Almost a Catalina disastor.


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Here in Cornwall we are often rainy and even more cloudy.  So observational astronomy is a bit of a waiting game.  Last night a gap in the cloud didn’t materialise until in the early hours, so I went to bed and set the alarm for early o’clock.   My plan was to photograph Catalina.  It was certainly cold outside for here.  There was the first frost I had seen in two winters on the ground.  But the sky was crystal clear.  Setting up the scope I realised Catalina was going to be near the zenith, making it harder to look through the scope as I would be bending down.  Scope aligned I sclew to the plough and Catalina’s location and guess what I couldn’t find it.  I looked and looked and catalina was certainly playing a hiding game with me.  Feeling decidedly out of practice and a little foolish I went inside to warm up and look for the gps locations of the comet.  Back out in the cold with information to hand I started aligning the scope again and that is when the owl swooped.  I felt a swoosh near my head and glancing up this huge wingspan of a owl had nearly knocked my hat flying off my head.

I had heard the tawny owls distinctive hoot in the trees behind our house all night but that is nothing unusual.   I had never seen one of the birds up close and personal before.  I know this was stupid but I was now feeling decidedly spooked.  I don’t know if it had been trying to land on me or just dive-bombing me but now I certainly must have looked a sight crouching even lower looking every few seconds over my shoulder.


Image credit Renaud Visage/Getty Images

Anyhow I managed to get a quick one shot long exposure of Catalina –  not my best shot ever but least I got one.  I then packed away my scope and watched the ISS make its pass just after 6am.  As dawn was upon us there was a lovely line of planets rising from the south east Mercury, Venus, Saturn and Mars.  Jupiter had dropped behind the tree line for me.  But 4 was great to see anyhow.

Missing the goal.


Watching Blair Walsh take his field goal and miss during the Vikings and Seahawk’s game Sunday was soul destroying.  Walsh is a kicker whom had scored all of Minnesota 9 points during the game. With 22 seconds on the clock all he had to do was put in one last field goal to see them move ahead of Seattle whom had 10 points.  The goal should have been easy one only 27 yards.  It is something that Walsh would practice over and over again.  Unfortunately he missed and the Vikings were declared out – at least for this year.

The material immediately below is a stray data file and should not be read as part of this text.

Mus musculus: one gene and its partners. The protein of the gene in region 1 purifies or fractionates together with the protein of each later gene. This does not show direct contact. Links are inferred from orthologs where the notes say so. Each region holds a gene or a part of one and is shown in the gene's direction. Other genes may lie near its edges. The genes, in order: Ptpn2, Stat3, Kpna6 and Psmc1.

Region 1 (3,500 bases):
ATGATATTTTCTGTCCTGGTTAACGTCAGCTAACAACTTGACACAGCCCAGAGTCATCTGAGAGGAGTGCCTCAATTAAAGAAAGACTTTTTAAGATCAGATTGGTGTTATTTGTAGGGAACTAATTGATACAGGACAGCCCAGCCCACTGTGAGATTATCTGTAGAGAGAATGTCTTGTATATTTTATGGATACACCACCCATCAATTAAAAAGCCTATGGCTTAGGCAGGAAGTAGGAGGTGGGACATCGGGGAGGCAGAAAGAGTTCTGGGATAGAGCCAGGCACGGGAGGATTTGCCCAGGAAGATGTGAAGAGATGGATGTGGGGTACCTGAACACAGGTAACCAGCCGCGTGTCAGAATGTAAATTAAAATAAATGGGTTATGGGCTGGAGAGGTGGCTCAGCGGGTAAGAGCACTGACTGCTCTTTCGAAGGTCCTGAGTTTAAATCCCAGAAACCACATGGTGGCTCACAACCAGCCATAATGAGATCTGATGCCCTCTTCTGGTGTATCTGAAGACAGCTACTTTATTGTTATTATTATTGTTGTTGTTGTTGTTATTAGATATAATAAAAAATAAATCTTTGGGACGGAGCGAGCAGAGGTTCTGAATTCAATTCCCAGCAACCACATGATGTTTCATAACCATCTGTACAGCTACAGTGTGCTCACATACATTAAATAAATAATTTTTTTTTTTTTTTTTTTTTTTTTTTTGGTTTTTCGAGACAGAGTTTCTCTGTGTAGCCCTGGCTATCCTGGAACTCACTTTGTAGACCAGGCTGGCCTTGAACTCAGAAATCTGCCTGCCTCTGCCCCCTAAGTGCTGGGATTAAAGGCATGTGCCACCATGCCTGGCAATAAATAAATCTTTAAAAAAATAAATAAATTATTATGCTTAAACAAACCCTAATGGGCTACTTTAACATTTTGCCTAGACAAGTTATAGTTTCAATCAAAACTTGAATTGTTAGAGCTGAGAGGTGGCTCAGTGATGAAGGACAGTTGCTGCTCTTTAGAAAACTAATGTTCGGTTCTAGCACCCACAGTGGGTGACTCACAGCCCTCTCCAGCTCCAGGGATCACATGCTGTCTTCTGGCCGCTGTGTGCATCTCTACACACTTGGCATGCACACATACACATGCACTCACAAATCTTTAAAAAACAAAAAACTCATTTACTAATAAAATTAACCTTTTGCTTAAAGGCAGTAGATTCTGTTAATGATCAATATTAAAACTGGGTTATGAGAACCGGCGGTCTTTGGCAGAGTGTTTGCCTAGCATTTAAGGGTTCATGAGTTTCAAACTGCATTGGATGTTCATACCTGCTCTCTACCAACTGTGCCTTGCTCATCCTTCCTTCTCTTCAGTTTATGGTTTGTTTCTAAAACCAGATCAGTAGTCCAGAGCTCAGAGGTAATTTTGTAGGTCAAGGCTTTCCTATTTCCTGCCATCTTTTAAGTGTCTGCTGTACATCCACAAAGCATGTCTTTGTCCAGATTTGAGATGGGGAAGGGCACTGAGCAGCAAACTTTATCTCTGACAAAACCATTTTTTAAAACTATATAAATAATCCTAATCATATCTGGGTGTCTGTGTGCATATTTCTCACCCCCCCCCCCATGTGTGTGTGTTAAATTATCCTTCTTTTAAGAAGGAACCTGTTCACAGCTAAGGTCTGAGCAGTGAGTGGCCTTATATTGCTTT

This whole event reminded me of the last manned docking of the Soyuz at the ISS.   Britain was watching live as our first affiliated astronaut Tim Peake was onboard.  We were in for a few nail biting minutes as the automatic docking had to be over ridden and manual docking took 2 attempts until the Soyuz latched itself onto the ISS.  These manoeuvres are extremely difficult and hats off to  Yuri Malenchenko the veteran Russian astronaut who undertook making these tricky moves.  This time the Kurs radar system failed and that was why they had to dock manually.

I know the astronauts have trained extensively thankfully manual docking is not a common occurrence.  Things do go wrong though and in 2014 two Russian cosmonauts and one american astronaut were stuck in the cramped Soyuz module as they missed a 24 second boost which would have enabled them to complete a 6 hour journey to the ISS. Luckily for them on-board was food that would keep them alive for a number of days!  In 2012 a unmanned supply module failed to reach dock with the ISS and took another week until it had another chance at docking.

It just goes to show however much training is involved things sometimes do not go to plan.  Hopefully Bradley Walsh will get another chance at redeeming himself in next season.